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Weston, Mass.

A Place to Grow Up
95 Lexington St. / 28 School St.

My puppy followed me up town, trotting along behind my bicycle, keeping up. Then we stopped at the light where School Street crosses the Boston Post Road / Route 20 Bypass before getting to the Library and the First Parish Church, and, such a show off, she bounded onto the pavement, chasing and growling at the wheels of a slow-moving big rig. It was the rear wheels she didn't see, that rolled over her. Completely.

The kind burly man who climbed out of the cab told me to go home, and he lifted the puppy into his arms. I tried to explain to him that we could fix the sand-covered dangling eye, straighten the nose, wash her soft fur, make her OK. I asked for his help. With one hand he held the inert puppy against his chest; with the other on my shoulder, he told me to go on home.

My friend, John Harnish, came to my house afterwards, and I couldn't help it: I cried.

Then, a lifetime later, and quite unexpectedly, my marriage got run over. Like a shell-shocked soldier desperately stuffing intestines into his wounded belly, I passed a fruitless half year trying to put love back into its socket, trying to straighten the broken trusts, and trying to wash away the dirt. Until it was plainly impossible. Until it was dead.

A dead marriage is a sad thing, and not easily explained.

But puppies and dogs of all ages are always welcome in the Vaughan family.

"The Weston Golf Club was founded more than 100 years ago by a group of generous and public-spirited Weston residents who wanted a place to play golf. Many dedicated men and women have contributed their time, talents, and financial support to create a warm sporting community of which we can all be proud. It is so very important that we pass this legacy along to ensure that the friendly, family atmosphere can be enjoyed by future generations. It cannot be emphasized enough that although our facilities have been improved over the years, the fiber of the Weston Golf Club is not in the condition of the golf course or the appearance of the Clubhouse but in the quality, dedication, and integrity of our membership!"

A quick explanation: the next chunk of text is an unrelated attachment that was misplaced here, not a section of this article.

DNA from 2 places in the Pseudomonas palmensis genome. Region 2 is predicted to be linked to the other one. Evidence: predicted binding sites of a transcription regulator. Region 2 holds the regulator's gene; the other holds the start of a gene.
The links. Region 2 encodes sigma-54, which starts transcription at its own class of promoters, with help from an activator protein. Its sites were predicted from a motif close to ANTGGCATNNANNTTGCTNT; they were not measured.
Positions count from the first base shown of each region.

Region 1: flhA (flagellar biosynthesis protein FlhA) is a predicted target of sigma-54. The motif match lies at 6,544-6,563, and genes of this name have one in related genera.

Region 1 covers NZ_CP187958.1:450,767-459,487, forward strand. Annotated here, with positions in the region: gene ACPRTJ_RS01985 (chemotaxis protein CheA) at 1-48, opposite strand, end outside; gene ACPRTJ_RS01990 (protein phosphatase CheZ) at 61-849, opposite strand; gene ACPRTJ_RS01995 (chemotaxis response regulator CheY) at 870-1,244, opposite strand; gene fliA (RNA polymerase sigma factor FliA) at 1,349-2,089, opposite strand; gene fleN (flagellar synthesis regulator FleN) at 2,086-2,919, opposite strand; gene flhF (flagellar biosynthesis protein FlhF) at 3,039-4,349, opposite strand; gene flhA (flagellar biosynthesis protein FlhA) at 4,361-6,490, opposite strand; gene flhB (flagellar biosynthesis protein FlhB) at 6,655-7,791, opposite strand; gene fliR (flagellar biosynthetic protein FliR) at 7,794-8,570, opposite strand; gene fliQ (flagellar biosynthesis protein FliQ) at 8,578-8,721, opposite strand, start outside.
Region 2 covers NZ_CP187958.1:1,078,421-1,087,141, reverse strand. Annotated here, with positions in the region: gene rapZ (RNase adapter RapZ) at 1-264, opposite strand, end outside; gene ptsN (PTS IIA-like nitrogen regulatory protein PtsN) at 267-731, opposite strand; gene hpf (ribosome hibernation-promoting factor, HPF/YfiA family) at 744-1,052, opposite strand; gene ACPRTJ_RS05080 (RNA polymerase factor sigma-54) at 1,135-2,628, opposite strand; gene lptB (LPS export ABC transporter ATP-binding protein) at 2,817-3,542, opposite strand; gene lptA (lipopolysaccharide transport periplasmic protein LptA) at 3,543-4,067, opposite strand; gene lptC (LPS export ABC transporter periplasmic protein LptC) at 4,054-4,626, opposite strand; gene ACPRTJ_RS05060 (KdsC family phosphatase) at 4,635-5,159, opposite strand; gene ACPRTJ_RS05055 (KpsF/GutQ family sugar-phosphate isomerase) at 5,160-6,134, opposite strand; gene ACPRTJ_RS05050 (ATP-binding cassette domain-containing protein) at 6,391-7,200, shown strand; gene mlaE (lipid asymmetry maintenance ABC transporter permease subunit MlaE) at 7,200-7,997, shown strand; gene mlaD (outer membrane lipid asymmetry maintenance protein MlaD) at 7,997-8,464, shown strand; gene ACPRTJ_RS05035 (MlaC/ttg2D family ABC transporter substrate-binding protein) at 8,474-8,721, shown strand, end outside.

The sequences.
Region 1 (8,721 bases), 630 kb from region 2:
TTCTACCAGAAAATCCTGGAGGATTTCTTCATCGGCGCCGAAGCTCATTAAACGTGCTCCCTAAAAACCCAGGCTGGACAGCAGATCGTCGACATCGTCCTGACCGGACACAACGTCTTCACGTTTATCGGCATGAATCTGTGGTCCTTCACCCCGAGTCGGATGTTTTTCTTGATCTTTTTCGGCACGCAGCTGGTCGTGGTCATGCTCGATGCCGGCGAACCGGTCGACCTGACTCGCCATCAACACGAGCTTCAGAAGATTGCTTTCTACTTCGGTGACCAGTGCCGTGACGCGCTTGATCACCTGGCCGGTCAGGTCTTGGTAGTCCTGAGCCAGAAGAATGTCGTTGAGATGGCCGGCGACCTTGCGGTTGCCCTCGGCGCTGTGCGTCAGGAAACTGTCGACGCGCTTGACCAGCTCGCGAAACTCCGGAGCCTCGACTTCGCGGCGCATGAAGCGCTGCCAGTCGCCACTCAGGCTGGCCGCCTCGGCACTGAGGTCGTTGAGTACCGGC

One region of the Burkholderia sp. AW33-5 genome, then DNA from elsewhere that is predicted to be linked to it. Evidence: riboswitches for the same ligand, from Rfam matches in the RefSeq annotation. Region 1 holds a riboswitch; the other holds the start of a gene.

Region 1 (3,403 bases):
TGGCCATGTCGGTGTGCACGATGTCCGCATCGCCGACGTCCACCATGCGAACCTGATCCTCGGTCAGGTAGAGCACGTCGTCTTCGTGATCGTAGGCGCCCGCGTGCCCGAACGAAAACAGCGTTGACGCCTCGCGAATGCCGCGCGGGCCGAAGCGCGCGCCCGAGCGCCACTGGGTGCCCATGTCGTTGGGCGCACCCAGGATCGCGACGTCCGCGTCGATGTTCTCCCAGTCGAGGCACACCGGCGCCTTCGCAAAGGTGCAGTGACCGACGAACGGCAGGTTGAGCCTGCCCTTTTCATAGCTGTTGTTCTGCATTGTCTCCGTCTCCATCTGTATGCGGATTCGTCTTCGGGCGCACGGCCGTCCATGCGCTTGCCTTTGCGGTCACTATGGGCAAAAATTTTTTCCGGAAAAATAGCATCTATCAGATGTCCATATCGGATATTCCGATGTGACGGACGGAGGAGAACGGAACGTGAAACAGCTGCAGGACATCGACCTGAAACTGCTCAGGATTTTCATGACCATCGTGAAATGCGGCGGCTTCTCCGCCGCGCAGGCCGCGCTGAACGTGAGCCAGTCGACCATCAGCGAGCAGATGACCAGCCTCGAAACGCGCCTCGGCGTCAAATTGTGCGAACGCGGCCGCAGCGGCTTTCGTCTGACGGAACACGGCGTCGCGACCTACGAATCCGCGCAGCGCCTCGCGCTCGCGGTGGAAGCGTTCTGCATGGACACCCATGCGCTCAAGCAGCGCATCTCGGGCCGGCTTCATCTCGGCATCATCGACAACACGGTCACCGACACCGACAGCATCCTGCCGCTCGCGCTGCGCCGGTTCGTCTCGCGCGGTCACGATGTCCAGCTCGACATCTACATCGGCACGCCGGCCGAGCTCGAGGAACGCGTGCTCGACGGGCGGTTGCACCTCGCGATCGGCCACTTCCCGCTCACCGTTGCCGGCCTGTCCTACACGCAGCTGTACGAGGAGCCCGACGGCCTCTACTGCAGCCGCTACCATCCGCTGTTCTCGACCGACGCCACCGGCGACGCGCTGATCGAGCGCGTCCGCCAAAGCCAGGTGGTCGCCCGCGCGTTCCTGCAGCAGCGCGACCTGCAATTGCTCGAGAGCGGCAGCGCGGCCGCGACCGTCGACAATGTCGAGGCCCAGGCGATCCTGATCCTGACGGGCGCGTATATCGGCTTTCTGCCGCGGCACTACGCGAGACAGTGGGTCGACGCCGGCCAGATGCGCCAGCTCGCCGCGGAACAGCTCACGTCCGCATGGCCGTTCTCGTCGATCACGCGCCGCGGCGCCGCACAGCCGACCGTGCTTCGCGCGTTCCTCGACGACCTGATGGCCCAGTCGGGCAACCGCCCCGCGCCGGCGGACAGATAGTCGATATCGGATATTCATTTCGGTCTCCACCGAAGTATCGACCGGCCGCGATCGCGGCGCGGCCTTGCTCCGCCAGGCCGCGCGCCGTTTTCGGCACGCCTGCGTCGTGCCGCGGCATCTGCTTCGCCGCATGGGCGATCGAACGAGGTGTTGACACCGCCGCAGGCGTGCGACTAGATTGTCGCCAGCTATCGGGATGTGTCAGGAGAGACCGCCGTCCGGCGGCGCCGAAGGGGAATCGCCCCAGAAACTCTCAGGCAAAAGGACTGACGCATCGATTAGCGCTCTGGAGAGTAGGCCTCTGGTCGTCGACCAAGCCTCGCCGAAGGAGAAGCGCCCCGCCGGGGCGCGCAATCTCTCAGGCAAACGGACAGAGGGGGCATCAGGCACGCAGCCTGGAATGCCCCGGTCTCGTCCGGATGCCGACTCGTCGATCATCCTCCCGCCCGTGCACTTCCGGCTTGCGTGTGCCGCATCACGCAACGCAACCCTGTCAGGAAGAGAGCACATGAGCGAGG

During the divorce, when my dad was no longer living at home, he would take us to the Club for Sunday brunches where Lobster Thermidor was served in large trays over alcohol burners, like grits and biscuits at the Holiday Inn's free breakfast for guests. We used the candlepin bowling alley, the squash courts, and spent long summers in the pool, at the snack bar, playing tennis and occasionally playing golf. It was a big part of our world and only a short walk from our house on School Street.

Cat Rock was across the street from our house on Lexington Street. We lived to ski that hill in winter, and, as all children do, we prayed for snow.

"Cat Rock Hill Ski Area in Weston is one of the 172 lost ski areas in Massachusetts. It was run by the Town of Weston from 1957 to 1978. It had 2 rope tows and one open slope with a beginners area on one side and a more advanced side with a cluster of Hemlock trees on the slope. Its summit is 1.65 miles from the top of the lift at Prospect Hill Ski Area, Waltham, that I know you have visited; from across Route 128, by Totten Pond Road, Cat Rock Hill is visible to the west as a wooded hill with an open slope and a green water tower on top. Cat Rock's summit is 344 feet above sea level. The local topographical map indicates Cat Rock's vertical drop as 145', I measured it at 180' with my altimeter. The tows were powered by tractor engines, one still visible in the woods near the summit. The advanced tow has 8 metal poles still standing, the beginner tow has 3 wooden poles.

Cat Rock can be found at the end of Drabbington Way off North Ave (route 117) in Weston - it is behind the baseball field, but not visible from the parking area." "My name is Brian Malone and in 1978 I graduated from UMass Amherst and was hired by the town of Weston as the Assistant Recreation Director. We had a small Department with an even smaller budget. One of my first jobs was to work on the engines, string the tows ropes and check the pulleys at Cat Rock. I replaced some of the pulleys wheels, spliced the ropes and rewired the rope tows motors to meet new safety codes. I spent a lot of time up a Cat Rock that first year, a beautiful place.

We hired a staff but for the next two winters we never got Cat Rock into operation due to a lack of snow. Budget cutbacks, difficulty in hiring qualified trained staff and low daily ticket sale data from the mid 1970 forced us to closed the area in 1980. The winter of 1977 was the last year of operation but the area officially closed in 1980. We continued to mow the hill every year in hope that someday the program might be restored. I worked for the town until 1989."

Prospect Hill in Waltham is another of the lost ski areas in Massachusetts. The area was popular for Boston surbanbites learning to ski and for local skiers looking to get a few runs in at night. Rates were cheaper and less than other nearby smaller areas like Nashoba. It closed for good in 1990.